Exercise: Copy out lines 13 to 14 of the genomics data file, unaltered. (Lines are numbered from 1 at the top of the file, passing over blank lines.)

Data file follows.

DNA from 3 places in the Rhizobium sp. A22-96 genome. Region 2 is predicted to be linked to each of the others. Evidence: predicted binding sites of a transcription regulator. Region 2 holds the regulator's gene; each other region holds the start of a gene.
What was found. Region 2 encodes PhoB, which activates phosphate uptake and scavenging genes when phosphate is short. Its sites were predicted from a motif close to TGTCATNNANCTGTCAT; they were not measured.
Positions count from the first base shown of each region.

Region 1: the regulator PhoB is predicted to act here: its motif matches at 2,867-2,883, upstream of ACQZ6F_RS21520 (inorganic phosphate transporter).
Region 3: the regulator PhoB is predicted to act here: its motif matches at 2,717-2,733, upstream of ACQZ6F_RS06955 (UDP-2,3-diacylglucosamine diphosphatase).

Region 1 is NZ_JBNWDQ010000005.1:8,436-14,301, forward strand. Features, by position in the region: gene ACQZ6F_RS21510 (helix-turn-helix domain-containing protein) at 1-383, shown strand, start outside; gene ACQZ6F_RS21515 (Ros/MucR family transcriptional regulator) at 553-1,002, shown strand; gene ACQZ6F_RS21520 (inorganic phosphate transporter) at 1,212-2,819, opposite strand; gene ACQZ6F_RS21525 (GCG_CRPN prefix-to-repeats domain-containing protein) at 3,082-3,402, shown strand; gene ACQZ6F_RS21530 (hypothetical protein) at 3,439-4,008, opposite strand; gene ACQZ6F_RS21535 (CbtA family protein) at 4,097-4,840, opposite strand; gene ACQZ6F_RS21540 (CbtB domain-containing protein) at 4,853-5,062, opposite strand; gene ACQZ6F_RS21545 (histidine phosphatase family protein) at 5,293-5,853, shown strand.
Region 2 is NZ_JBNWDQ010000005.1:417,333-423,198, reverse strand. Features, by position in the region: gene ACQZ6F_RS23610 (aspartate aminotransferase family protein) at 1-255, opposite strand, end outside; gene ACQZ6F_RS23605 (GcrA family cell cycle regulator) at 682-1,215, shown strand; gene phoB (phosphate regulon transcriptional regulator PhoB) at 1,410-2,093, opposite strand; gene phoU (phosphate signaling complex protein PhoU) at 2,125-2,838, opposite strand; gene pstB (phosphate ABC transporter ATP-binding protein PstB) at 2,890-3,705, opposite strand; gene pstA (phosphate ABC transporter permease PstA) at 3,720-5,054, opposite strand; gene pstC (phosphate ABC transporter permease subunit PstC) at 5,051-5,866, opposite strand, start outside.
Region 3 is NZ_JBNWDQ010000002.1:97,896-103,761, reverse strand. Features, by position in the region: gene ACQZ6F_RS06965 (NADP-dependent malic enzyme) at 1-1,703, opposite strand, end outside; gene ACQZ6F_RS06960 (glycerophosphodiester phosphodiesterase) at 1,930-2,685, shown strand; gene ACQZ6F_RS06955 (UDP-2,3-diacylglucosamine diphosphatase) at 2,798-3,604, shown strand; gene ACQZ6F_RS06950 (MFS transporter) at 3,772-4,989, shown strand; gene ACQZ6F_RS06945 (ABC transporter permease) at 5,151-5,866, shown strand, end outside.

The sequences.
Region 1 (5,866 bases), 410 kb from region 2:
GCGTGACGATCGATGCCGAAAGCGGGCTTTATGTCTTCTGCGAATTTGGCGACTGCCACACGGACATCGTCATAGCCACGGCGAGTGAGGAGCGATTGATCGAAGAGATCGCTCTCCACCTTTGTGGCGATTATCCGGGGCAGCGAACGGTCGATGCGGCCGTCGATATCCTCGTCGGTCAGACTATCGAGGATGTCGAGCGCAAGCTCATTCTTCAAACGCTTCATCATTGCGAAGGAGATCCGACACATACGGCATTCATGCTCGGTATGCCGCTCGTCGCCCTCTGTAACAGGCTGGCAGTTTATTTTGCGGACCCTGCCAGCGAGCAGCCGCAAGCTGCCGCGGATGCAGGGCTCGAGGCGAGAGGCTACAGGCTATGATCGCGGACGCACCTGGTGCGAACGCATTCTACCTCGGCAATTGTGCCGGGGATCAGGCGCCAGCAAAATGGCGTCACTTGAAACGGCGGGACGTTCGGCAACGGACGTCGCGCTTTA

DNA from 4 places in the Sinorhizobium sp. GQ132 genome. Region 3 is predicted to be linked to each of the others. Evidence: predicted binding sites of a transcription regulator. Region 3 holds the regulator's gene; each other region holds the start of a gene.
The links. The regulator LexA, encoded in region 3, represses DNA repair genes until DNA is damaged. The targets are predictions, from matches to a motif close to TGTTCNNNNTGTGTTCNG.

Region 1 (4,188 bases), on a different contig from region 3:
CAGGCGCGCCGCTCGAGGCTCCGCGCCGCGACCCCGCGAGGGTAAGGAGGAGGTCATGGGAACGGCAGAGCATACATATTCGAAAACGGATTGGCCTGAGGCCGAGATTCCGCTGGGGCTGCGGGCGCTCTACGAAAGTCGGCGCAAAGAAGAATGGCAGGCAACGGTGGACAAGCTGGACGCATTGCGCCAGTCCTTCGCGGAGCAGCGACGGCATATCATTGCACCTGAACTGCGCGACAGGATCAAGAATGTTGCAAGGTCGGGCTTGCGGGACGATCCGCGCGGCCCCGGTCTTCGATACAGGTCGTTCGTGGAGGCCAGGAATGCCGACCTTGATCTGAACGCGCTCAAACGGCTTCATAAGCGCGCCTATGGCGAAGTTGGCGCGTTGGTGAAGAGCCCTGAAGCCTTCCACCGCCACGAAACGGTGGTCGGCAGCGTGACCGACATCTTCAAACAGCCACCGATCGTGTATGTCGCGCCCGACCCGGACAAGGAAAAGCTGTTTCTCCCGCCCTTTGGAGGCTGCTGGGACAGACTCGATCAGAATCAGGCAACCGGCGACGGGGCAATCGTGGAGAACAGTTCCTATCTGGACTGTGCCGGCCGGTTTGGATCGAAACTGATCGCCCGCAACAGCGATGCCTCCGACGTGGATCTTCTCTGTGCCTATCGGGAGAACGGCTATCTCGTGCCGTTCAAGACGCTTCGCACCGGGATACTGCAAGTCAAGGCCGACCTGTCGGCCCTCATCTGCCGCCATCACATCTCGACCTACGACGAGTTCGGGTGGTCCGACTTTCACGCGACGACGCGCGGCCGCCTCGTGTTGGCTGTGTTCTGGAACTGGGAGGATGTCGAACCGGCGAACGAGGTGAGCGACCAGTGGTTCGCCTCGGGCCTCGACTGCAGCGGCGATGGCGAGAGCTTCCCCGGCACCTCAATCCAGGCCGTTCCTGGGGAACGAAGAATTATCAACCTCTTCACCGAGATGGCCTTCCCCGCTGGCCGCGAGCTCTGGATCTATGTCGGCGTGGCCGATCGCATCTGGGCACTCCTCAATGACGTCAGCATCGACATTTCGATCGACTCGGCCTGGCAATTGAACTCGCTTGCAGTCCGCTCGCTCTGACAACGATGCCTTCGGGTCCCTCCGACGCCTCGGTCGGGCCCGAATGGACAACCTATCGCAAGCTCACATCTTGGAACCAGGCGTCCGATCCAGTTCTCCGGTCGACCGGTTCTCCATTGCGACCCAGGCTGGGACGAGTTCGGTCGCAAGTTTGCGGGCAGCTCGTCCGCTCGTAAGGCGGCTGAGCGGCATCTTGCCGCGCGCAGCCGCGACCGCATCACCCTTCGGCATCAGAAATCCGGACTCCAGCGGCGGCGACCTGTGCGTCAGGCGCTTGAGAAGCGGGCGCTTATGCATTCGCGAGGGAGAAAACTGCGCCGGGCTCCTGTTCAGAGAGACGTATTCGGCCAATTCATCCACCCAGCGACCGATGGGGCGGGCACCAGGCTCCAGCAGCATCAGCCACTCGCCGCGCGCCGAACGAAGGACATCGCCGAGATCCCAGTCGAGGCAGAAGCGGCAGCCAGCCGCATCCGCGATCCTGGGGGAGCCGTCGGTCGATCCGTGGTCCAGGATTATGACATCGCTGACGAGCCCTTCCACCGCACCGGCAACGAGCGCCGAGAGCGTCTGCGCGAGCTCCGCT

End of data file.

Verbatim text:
The links. The regulator LexA, encoded in region 3, represses DNA repair genes until DNA is damaged. The targets are predictions, from matches to a motif close to TGTTCNNNNTGTGTTCNG.

Region 1 (4,188 bases), on a different contig from region 3: